Several years ago, I quoted a couple on the wedding of their dreams. We were slightly over their budget, but we had EVERYTHING included that they could have wanted, all of the little "extras" that they were hoping for. They were so happy with the quote, and I was astonished a few days later to find out that they decided to go with another shop. This shop wasn't known for doing weddings at all, let alone doing a nice job of weddings. They also weren't charging tax, which is a major red flag in my opinion (if a business isn't charging you tax, it means that they're not running their business legally. Is that really who you want to be dealing with? What other areas of their business are they running in a shady way?). That being said, I wasn't surprised to get a call 5 weeks before their wedding begging us to take their wedding again. Why? They had realized that the quote from this other shop, which was marginally less than what we had quoted, was not at ALL comparable to what we were proposing to them. A mock up of a $100 centrepiece that was a measly single white hydrangea and feather in a tall glass made them quickly realize that they hadn't done their proper research, and they'd just looked at the lower price tag. This is the perfect example of over-promising and under-delivering, which is totally unacceptable (and yes, we took their wedding on and did an awesome job of it - and there are lots of great, reputable shops in Winnipeg who would do their absolute best to help you if this is the situation you find yourself in).
When you're comparing different florists, it's much more important that you chose someone who you feel really understands the vision you have for your wedding, and will complement it with great floral designs. Choose the company who got you excited about the flower planning and whose work you love. That florist will be able to make the best suggestions to you on how to get the most of your wedding flower budget.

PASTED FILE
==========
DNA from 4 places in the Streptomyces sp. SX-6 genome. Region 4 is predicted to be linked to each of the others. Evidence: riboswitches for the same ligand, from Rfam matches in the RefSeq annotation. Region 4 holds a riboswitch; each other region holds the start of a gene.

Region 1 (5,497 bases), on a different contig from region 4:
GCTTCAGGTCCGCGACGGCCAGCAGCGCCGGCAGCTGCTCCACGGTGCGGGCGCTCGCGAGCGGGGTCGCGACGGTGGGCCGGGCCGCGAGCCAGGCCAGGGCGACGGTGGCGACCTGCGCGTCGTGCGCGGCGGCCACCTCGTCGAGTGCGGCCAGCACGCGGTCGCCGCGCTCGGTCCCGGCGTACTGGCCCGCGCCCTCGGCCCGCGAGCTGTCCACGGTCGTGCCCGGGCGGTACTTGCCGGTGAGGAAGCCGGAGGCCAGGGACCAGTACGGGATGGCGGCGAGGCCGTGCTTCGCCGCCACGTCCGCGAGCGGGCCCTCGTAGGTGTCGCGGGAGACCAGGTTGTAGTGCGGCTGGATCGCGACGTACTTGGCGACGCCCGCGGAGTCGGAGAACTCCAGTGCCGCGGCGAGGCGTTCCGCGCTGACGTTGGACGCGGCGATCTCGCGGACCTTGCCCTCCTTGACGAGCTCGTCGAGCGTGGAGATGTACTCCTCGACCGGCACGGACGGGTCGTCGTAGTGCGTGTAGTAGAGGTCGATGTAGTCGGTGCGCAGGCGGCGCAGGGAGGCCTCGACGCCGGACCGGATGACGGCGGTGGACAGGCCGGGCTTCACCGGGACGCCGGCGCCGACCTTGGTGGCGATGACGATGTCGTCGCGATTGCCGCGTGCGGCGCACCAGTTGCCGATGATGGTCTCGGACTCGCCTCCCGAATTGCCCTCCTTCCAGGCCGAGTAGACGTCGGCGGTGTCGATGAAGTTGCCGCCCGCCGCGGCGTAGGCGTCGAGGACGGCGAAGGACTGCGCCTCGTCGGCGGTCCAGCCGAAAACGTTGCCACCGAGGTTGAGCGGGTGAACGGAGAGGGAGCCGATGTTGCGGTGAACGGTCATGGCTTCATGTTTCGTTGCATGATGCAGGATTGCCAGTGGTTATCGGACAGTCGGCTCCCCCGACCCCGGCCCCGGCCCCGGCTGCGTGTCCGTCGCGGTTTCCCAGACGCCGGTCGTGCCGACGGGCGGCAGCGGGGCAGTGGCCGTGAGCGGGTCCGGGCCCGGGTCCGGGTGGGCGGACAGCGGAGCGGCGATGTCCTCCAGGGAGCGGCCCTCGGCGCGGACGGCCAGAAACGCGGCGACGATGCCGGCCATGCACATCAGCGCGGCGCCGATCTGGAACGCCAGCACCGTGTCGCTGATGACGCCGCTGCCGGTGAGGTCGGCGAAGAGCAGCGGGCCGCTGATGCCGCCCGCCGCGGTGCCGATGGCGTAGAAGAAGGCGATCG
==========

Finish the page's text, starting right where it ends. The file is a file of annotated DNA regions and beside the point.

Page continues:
5) Be flexible.
This probably should have been tip 1, because it's really the most important of them all. If you're concerned about your flower budget, whether it's $500 or $5000, the best thing that you can do to help yourself is to be flexible. Presenting a list of demands to your florist and requiring that he or she fits it into your budget will rarely work in your favour. Instead, I'd suggest that you tell your florist what you're drawn to and what you'd ideally love to see as a general style overview, and then allow her to create an overall plan for you. You might not see flowers filling every table, but you could end up with some of the tables having lush, gorgeous arrangements that make an enormous spotlight with scaled back designs on the other tables - and still within your budget.